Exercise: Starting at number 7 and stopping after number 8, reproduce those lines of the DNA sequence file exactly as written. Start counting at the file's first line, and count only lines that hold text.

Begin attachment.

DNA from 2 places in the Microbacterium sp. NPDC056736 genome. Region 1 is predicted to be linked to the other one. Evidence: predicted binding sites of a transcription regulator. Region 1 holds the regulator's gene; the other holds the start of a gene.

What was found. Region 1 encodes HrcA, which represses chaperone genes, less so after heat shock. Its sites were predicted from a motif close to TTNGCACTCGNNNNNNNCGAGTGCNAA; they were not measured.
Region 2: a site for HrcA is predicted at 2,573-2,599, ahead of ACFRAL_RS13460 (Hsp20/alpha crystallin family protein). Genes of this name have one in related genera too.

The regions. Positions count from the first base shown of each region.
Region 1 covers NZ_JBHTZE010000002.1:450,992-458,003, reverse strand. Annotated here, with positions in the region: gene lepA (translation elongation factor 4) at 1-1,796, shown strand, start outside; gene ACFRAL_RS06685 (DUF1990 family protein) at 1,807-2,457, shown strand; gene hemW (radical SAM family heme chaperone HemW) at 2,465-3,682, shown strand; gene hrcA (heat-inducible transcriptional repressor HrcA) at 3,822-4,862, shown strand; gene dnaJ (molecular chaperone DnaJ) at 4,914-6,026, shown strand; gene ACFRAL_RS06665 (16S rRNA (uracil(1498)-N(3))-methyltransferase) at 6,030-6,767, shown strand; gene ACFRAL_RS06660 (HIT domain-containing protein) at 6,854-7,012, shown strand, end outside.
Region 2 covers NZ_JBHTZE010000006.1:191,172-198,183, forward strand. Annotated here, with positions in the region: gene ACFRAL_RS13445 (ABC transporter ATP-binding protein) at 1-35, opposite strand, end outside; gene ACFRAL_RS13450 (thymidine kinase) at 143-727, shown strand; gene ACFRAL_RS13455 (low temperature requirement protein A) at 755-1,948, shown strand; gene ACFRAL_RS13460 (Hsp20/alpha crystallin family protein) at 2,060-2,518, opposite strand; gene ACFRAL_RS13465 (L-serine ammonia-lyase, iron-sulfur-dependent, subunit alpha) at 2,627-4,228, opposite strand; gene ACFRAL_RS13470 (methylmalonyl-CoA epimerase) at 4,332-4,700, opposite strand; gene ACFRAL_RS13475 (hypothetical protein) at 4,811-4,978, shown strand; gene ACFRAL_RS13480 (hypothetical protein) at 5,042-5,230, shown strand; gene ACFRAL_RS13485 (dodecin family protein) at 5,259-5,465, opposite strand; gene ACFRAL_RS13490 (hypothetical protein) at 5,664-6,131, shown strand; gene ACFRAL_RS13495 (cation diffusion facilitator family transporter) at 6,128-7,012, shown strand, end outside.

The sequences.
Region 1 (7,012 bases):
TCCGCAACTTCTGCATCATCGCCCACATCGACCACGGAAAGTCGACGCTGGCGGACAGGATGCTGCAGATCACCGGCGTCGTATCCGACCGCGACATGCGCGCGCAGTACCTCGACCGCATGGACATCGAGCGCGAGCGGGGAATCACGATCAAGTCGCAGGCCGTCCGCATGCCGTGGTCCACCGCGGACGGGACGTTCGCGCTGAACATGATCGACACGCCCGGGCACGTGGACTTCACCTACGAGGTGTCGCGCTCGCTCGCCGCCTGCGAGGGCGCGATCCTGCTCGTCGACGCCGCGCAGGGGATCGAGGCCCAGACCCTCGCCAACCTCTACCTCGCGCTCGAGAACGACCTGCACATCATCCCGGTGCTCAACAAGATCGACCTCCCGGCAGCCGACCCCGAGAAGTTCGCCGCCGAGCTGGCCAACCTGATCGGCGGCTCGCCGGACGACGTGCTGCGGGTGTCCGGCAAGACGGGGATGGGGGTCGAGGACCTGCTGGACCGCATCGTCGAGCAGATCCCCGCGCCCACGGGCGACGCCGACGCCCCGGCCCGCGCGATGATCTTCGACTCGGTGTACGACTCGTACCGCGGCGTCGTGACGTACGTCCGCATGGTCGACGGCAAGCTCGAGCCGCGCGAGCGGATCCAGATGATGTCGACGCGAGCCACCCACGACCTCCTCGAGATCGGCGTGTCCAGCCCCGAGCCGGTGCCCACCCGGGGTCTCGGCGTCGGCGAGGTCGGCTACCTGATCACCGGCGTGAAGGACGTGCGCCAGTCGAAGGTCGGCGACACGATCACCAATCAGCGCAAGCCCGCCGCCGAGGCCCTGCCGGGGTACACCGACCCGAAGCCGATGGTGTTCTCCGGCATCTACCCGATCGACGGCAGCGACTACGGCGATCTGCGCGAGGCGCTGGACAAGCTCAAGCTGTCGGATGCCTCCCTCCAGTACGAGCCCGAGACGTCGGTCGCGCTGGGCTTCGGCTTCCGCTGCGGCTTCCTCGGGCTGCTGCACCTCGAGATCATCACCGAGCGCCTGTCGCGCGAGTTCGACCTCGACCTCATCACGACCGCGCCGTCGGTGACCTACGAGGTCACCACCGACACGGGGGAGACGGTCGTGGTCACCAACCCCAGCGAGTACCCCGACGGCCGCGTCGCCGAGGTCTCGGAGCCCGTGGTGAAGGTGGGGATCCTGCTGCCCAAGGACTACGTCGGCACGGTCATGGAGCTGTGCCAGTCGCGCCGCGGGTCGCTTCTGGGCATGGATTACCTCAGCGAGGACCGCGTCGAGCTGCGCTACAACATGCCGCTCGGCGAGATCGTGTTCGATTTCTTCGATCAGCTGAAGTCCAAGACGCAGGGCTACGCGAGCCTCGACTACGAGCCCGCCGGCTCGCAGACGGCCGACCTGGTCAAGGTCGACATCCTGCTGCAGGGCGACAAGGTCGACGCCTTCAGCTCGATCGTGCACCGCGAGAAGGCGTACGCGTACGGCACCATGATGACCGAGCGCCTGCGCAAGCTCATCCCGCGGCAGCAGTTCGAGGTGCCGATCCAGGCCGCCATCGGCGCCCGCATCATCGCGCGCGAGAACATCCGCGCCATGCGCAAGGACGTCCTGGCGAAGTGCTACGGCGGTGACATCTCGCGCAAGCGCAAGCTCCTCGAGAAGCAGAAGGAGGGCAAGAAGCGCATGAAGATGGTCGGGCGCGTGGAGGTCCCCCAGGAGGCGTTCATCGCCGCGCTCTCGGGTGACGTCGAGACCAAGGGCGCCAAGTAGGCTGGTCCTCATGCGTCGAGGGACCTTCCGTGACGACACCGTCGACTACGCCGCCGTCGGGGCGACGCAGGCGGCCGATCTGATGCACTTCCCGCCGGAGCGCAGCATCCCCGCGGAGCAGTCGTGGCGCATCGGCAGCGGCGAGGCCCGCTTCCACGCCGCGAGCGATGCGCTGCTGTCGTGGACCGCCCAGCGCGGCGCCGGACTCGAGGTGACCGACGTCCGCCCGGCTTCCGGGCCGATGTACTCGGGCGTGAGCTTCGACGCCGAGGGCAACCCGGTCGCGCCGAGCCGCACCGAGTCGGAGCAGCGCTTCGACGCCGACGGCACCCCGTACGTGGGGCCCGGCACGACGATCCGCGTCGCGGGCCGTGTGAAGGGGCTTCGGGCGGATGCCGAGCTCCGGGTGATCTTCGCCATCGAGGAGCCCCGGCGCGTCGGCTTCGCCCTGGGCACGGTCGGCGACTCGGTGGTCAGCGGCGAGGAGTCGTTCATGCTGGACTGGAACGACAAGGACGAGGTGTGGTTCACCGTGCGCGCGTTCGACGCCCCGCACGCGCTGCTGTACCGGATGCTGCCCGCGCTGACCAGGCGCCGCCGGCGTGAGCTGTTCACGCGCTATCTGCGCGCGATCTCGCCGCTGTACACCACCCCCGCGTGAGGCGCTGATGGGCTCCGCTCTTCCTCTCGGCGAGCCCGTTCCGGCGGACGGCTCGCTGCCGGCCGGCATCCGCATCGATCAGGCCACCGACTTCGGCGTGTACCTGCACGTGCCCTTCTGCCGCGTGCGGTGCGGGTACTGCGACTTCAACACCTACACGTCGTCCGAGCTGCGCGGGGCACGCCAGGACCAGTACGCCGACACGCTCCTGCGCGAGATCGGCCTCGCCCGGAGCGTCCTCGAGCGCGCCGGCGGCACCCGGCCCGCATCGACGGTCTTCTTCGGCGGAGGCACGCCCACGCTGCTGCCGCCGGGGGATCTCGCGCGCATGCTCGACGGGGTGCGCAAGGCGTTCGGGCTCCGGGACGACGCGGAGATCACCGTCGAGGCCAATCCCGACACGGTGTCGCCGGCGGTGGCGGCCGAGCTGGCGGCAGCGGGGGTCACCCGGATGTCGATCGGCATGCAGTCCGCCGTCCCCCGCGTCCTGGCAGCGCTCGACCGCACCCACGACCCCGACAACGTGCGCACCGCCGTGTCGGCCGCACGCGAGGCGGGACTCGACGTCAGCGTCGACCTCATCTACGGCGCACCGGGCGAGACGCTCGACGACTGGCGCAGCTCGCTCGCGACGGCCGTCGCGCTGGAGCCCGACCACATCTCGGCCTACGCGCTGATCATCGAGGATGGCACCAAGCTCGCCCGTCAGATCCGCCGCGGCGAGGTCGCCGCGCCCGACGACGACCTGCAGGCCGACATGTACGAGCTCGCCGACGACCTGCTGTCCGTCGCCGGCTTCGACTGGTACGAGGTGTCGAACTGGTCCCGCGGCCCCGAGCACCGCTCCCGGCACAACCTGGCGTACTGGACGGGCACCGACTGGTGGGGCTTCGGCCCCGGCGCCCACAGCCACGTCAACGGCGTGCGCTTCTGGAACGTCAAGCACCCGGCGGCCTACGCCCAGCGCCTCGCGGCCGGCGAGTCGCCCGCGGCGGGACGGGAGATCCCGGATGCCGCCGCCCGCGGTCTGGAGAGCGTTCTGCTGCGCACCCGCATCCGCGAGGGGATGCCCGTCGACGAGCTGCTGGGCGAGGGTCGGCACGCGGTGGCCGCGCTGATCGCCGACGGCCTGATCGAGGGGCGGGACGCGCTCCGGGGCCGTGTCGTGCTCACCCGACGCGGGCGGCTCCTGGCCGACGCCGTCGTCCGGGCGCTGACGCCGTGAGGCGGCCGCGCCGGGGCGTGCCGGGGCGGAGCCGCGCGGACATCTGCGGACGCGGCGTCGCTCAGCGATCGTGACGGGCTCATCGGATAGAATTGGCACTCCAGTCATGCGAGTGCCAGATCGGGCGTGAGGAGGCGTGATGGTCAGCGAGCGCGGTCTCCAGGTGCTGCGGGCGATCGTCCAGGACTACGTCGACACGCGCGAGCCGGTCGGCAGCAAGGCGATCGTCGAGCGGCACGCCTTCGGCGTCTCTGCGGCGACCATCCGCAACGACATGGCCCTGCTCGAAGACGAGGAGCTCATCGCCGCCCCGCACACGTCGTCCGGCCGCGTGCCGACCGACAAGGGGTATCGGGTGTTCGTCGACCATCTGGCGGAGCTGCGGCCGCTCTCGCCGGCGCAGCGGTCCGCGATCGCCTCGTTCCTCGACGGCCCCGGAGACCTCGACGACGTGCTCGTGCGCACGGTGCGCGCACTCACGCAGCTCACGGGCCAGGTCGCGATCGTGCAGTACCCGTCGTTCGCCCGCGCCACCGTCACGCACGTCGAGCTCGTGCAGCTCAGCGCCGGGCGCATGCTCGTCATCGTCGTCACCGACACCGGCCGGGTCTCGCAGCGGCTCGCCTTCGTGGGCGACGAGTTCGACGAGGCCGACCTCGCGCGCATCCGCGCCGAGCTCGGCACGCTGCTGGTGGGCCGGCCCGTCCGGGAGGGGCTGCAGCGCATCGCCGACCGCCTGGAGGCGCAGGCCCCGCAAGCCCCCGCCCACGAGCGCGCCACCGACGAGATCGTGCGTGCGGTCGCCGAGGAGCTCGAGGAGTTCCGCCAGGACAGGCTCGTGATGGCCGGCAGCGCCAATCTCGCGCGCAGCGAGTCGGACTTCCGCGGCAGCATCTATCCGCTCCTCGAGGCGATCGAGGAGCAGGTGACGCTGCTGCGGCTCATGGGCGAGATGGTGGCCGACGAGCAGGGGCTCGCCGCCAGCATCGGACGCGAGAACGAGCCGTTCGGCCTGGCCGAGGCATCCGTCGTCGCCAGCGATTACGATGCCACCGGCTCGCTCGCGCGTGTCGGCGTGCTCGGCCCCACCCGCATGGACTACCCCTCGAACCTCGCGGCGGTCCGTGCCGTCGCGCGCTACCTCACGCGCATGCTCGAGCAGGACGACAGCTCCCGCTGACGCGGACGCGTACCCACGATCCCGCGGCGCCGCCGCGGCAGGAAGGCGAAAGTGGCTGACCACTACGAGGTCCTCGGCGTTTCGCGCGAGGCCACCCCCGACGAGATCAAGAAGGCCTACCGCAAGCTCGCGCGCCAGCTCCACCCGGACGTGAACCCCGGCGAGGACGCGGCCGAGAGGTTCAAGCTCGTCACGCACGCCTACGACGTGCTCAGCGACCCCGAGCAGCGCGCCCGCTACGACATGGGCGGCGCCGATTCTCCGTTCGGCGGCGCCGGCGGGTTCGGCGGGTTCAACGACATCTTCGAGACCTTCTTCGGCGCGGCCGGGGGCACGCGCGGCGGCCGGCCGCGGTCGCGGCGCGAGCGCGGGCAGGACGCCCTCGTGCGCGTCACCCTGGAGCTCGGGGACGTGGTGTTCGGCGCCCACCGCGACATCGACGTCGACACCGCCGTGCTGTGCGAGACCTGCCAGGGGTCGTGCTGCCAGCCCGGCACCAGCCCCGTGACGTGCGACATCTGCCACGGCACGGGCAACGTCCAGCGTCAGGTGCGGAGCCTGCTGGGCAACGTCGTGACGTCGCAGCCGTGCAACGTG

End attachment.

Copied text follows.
The sequences.
Region 1 (7,012 bases):